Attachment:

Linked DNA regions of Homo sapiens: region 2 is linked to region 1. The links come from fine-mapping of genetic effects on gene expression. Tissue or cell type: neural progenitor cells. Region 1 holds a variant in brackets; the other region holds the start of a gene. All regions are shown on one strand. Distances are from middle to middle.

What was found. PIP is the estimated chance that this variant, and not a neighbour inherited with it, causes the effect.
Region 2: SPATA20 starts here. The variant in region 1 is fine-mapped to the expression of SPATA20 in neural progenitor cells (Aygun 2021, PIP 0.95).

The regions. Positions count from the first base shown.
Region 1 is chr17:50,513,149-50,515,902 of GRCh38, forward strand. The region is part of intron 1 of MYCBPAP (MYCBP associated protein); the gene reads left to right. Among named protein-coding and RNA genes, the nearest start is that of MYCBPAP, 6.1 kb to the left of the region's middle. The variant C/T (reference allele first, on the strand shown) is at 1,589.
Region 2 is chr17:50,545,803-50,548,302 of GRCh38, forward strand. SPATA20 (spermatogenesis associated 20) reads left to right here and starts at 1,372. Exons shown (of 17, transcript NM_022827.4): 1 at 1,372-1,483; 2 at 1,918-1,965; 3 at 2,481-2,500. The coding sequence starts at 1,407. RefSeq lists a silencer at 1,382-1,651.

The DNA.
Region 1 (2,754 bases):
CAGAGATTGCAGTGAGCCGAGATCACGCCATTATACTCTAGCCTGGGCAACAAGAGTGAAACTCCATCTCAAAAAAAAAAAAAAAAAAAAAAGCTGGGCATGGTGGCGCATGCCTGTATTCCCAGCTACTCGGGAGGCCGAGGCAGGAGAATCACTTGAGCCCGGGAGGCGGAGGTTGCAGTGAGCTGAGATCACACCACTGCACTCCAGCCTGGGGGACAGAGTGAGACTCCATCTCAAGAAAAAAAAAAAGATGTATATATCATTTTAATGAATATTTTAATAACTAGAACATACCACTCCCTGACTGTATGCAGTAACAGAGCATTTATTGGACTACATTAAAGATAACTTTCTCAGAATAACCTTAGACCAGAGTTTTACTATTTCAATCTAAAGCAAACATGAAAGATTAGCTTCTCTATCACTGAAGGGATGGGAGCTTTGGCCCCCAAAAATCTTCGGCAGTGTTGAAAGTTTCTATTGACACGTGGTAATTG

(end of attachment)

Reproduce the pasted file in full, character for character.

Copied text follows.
Linked DNA regions of Homo sapiens: region 2 is linked to region 1. The links come from fine-mapping of genetic effects on gene expression. Tissue or cell type: neural progenitor cells. Region 1 holds a variant in brackets; the other region holds the start of a gene. All regions are shown on one strand. Distances are from middle to middle.

What was found. PIP is the estimated chance that this variant, and not a neighbour inherited with it, causes the effect.
Region 2: SPATA20 starts here. The variant in region 1 is fine-mapped to the expression of SPATA20 in neural progenitor cells (Aygun 2021, PIP 0.95).

The regions. Positions count from the first base shown.
Region 1 is chr17:50,513,149-50,515,902 of GRCh38, forward strand. The region is part of intron 1 of MYCBPAP (MYCBP associated protein); the gene reads left to right. Among named protein-coding and RNA genes, the nearest start is that of MYCBPAP, 6.1 kb to the left of the region's middle. The variant C/T (reference allele first, on the strand shown) is at 1,589.
Region 2 is chr17:50,545,803-50,548,302 of GRCh38, forward strand. SPATA20 (spermatogenesis associated 20) reads left to right here and starts at 1,372. Exons shown (of 17, transcript NM_022827.4): 1 at 1,372-1,483; 2 at 1,918-1,965; 3 at 2,481-2,500. The coding sequence starts at 1,407. RefSeq lists a silencer at 1,382-1,651.

The DNA.
Region 1 (2,754 bases):
CAGAGATTGCAGTGAGCCGAGATCACGCCATTATACTCTAGCCTGGGCAACAAGAGTGAAACTCCATCTCAAAAAAAAAAAAAAAAAAAAAAGCTGGGCATGGTGGCGCATGCCTGTATTCCCAGCTACTCGGGAGGCCGAGGCAGGAGAATCACTTGAGCCCGGGAGGCGGAGGTTGCAGTGAGCTGAGATCACACCACTGCACTCCAGCCTGGGGGACAGAGTGAGACTCCATCTCAAGAAAAAAAAAAAGATGTATATATCATTTTAATGAATATTTTAATAACTAGAACATACCACTCCCTGACTGTATGCAGTAACAGAGCATTTATTGGACTACATTAAAGATAACTTTCTCAGAATAACCTTAGACCAGAGTTTTACTATTTCAATCTAAAGCAAACATGAAAGATTAGCTTCTCTATCACTGAAGGGATGGGAGCTTTGGCCCCCAAAAATCTTCGGCAGTGTTGAAAGTTTCTATTGACACGTGGTAATTG